Producer: Steven Paul   Director: James Bamford   Screenplay: Steven Paul   Cast:  Katherine McNamara, Ian Bohen, Rade Šerbedžija, Anthony Michael Hall, Paul S. Tracey, Dascha Polanco, Hristo Mitzkov, Antony Davidov and Ivo Ariakov   Distributor: Paramount Global/Republic Pictures

Grade:  D+

James Bamford’s “Air Force One Down” is not Wolfgang Petersen’s “Air Force One,” in more ways than one.  The 1997 film was, whatever its flaws, an exciting, polished, if rather absurd thriller; the new movie is a feeble little piece trying unsuccessfully to act like a major action flick, and distinguishing itself from the older movie by adding the “Down” (presumably aping Roland Emmerich’s 2013 Channing Tatum-Jamie Foxx movie “White House Down”) as a titular bonus.

The silly plot devised by Steven Paul is predicated on the notion that recently elected American President Edwards (Ian Bohen) has entered into an energy deal with a fictional oil-rich Eastern European country called Astovia, despite the concerns of some of his political advisors, which are dutifully fended off by Chief of Staff Miller (Paul S. Tracey).  Simultaneously Secret Service head Sam Waitman (Anthony Michael Hall) has invited his niece Allison Miles (Katherine McNamara), an experienced soldier, to join his team, and she agrees, despite writing off Edwards as an over-privileged nonentity.  She’s quickly enlisted to join the contingent of agents that will travel with Edwards to Astovia aboard Air Force One to sign the agreement.

She’s gotten the assignment because unbeknownst to either of her Uncle Sams, Rodinov (Rade Šerbedžija, spelled in the closing credits as Sherbedgia), a rogue Astovian general who considers the deal an insult to his country’s national pride, has planned a takeover of the plane by simply replacing major figures on it—the pilot, several agents, some accompanying journalists—with his own murderous men, all well-armed, with no one noticing the switches.  Despite Allison’s efforts—she excels in hand-to-hand combat, as she demonstrates in several fights—they seize control of the aircraft, sending false data back to flight tracker in the States to keep the US government in the dark about what’s happening.  They also kill Waitman.

In the midst of the chaos aboard the plane, Allison and Edwards parachute into hostile Astovian territory and, after bonding rather intimately, are captured by Rodinov, whose plans have been upended when Vice-President Hansen (Dascha Polanco), an erstwhile opponent of the treaty whom he’d expected to cancel it, now reverses her stand in solidarity with Edwards.  Rodinov is forced to persuade Edwards to film a speech rescinding the pact, something the surprisingly resolute president refuses to do.  Meanwhile Allison, in another demonstration of combat facility, overcomes the muscular guards holding her captive and frees Edwards.  He in turn proves his mettle with both fists and firearms as they deal with Rodinov and his men, making their way to an extraction point where they can be rescued.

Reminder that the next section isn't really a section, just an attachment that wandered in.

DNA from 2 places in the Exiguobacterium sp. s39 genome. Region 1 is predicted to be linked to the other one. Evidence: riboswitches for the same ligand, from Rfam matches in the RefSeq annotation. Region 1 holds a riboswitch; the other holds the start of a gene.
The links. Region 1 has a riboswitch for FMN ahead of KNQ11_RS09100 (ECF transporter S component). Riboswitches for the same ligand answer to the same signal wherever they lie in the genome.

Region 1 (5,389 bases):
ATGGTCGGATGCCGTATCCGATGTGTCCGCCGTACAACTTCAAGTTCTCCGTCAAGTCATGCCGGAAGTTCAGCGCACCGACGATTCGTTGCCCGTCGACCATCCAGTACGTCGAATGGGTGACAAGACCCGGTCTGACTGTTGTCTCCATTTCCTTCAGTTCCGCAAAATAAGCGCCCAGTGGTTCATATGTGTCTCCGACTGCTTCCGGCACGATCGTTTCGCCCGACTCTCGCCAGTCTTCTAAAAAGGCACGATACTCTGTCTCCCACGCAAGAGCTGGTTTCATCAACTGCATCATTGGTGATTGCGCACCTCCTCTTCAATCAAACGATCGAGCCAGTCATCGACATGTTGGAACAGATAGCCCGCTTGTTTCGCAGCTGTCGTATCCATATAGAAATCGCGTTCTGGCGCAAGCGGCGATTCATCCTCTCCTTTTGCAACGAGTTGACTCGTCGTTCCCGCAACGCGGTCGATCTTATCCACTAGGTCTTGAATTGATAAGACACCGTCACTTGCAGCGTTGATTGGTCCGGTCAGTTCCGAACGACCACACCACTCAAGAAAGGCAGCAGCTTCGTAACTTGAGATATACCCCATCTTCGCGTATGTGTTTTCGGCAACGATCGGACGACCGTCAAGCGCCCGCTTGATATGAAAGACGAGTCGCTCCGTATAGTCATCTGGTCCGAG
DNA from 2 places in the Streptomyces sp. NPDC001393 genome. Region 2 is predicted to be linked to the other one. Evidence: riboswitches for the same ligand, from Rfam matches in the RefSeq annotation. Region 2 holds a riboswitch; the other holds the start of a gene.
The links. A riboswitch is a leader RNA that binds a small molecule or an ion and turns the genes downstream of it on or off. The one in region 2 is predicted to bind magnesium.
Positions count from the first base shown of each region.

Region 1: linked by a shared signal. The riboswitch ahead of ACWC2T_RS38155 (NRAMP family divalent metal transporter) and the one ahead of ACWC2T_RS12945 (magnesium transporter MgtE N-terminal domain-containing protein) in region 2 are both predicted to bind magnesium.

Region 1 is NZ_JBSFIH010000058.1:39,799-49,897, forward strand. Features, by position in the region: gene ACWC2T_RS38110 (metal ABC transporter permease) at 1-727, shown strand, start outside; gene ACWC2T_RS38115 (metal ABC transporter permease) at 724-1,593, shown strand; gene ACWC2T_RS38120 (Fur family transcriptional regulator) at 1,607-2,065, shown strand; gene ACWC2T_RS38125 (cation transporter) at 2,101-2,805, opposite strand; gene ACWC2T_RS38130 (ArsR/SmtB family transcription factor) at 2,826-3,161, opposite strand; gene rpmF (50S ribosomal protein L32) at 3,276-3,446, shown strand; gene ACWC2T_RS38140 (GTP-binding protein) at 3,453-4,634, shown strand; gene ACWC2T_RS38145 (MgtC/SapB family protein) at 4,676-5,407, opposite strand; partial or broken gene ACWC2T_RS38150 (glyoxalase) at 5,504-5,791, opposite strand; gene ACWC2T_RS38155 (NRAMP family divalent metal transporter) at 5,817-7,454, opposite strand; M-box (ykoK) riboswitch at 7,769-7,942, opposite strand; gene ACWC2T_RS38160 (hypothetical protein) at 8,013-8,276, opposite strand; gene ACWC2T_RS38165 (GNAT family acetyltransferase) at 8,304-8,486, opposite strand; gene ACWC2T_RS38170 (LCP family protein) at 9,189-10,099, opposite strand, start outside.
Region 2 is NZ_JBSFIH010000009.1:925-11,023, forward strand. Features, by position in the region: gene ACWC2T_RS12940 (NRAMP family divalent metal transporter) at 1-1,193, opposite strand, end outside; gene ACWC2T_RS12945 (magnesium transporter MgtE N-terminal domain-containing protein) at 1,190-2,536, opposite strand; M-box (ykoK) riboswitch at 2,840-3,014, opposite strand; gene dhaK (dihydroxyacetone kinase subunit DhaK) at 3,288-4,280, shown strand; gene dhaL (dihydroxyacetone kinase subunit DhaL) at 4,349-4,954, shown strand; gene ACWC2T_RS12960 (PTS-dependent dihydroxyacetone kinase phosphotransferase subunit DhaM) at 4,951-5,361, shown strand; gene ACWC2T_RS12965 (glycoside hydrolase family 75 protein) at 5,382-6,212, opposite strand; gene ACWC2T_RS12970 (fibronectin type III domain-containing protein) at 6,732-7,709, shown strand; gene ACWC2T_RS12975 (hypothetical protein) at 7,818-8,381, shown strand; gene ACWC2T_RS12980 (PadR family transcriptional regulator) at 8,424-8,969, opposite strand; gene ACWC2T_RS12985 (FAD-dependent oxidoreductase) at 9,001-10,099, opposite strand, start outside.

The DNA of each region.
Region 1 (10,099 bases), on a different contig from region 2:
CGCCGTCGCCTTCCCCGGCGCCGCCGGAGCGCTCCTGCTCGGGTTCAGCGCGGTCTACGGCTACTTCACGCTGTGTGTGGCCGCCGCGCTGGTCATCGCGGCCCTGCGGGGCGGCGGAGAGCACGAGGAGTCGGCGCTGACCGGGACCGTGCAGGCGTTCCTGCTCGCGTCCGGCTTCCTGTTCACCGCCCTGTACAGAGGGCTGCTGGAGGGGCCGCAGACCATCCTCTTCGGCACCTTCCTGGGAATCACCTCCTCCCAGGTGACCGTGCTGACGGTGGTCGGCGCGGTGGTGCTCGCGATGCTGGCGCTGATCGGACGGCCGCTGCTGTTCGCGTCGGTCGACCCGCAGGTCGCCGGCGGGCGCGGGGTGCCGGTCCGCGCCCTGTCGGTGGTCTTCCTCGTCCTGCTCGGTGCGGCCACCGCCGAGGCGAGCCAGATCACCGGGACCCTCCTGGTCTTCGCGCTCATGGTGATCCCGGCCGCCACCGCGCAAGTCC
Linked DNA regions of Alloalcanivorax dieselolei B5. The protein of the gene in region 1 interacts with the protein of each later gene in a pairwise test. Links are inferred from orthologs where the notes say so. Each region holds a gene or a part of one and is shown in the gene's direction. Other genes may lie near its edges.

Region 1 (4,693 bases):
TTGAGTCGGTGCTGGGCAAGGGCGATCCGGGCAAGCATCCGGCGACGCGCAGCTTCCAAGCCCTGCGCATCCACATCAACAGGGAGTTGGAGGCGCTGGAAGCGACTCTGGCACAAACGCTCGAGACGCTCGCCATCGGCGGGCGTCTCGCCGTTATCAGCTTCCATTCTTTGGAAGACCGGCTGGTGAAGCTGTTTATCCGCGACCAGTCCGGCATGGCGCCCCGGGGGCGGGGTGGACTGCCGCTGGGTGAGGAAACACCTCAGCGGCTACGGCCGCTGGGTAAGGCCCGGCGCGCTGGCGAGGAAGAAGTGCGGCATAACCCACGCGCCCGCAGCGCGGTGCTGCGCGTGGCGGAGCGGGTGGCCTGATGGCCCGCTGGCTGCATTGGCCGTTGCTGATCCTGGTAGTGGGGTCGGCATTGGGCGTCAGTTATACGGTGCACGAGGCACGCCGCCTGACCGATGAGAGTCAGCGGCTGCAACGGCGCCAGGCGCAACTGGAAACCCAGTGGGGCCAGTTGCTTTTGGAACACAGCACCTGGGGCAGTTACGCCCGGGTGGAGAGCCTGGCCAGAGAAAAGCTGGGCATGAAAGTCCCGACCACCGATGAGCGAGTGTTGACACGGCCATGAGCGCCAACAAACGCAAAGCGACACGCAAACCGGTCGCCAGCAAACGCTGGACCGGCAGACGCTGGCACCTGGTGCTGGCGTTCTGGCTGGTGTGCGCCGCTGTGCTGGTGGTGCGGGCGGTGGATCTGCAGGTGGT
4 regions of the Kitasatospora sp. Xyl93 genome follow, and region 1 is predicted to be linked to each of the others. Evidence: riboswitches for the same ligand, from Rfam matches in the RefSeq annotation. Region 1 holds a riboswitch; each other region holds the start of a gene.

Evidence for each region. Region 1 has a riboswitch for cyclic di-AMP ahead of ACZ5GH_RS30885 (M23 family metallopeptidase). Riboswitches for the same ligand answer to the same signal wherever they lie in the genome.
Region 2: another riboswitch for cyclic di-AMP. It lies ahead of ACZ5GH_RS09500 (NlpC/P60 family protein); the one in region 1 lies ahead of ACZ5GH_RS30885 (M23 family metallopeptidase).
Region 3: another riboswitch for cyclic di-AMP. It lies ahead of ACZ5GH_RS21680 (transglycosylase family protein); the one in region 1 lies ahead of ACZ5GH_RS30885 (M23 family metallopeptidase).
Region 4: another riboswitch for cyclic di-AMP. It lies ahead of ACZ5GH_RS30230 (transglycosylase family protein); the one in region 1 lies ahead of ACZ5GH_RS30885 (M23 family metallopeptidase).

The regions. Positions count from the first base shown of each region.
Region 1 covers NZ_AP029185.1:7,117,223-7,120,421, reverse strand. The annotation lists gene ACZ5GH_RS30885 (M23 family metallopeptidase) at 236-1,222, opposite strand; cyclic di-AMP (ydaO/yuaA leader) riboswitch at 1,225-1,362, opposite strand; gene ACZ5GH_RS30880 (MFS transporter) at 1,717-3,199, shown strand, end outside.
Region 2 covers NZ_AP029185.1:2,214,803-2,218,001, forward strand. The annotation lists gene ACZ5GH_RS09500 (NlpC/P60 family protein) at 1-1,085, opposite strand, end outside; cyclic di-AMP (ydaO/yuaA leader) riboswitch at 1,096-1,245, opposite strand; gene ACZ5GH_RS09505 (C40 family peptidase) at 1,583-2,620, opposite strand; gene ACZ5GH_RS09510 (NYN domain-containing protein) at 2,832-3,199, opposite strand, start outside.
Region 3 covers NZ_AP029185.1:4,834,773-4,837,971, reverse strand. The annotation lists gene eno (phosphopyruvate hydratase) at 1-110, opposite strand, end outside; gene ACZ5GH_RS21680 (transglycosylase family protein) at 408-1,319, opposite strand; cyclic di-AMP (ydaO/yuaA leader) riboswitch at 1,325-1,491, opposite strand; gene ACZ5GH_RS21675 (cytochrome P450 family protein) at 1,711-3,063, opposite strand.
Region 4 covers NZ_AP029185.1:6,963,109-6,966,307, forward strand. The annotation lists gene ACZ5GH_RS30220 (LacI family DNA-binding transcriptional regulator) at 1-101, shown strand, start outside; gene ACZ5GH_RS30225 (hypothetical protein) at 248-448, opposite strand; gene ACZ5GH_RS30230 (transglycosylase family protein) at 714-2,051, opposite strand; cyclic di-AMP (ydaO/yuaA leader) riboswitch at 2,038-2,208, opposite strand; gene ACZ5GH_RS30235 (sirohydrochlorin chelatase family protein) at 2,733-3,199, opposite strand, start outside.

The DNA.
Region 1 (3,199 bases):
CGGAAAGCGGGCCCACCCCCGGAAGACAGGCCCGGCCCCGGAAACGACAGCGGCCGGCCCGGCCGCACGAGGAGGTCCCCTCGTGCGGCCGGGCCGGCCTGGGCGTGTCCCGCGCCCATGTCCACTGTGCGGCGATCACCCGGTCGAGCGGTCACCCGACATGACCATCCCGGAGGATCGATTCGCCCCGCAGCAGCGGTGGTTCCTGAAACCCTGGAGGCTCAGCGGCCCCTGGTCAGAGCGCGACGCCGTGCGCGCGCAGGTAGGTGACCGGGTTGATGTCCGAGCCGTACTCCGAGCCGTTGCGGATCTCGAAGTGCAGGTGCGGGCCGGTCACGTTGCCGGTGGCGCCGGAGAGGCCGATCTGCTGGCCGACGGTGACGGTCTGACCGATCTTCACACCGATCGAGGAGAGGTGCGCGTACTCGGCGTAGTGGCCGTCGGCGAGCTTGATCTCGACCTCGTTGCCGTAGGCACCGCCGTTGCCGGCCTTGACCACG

Paul and Bamford now play what they apparently consider an ace up their sleeves, a reversal that strains credulity well past the breaking point.  Had the twist involved a new explosion of action, they might have gotten away with it.  Instead it’s a talky, clumsily staged sequence that drains the movie of what little energy it has left. 

You have to admire McNamara’s commitment to her many combat scenes; her monotonous line readings reveal she’s not much of an actress, but she kicks and punches creditably.  And while Bohen is a might stiff, he carries off the president’s transformation from smugness to approachability reasonably well.  Rodinov is just a caricature of a Russian—sorry, Astovian—villain, but with a few smirks and eye-rolls Hall, a teen star for John Hughes many decades ago, shows that he’s not taking the material too seriously.

The movie was obviously made on the cheap—the supposedly cutting-edge equipment used to track the location of the plane looks like an old video-game monitor hauled out of someone’s garage—and the Bulgarian locations are not attractive, nor is Ivan Rangelov’s production design: the White House scenes aren’t terrible, but Rodinov’s compound looks like an abandoned warehouse.  But it’s kind of endearing how the designers and cinematographer Anton Bakarski try to add a feeling of authenticity with modest touches, like zooming in frantically to show the presidential seal on coffee cups or the seat belt buckles on what’s meant to pass for Air Force One.  Except for the fight sequences, the editing by Trevor Mirosh and Robert A. Ferretti bogs down badly in the movie’s second half on the ground, and Rich Walters’ score is a by-the-numbers affair, but they do what they can to instill some energy into what’s, despite its setting in the sky, mostly a mundane affair.

“Air Force One Down” doesn’t exactly crash and burn, but it stalls badly in mid-air and makes a very rocky landing.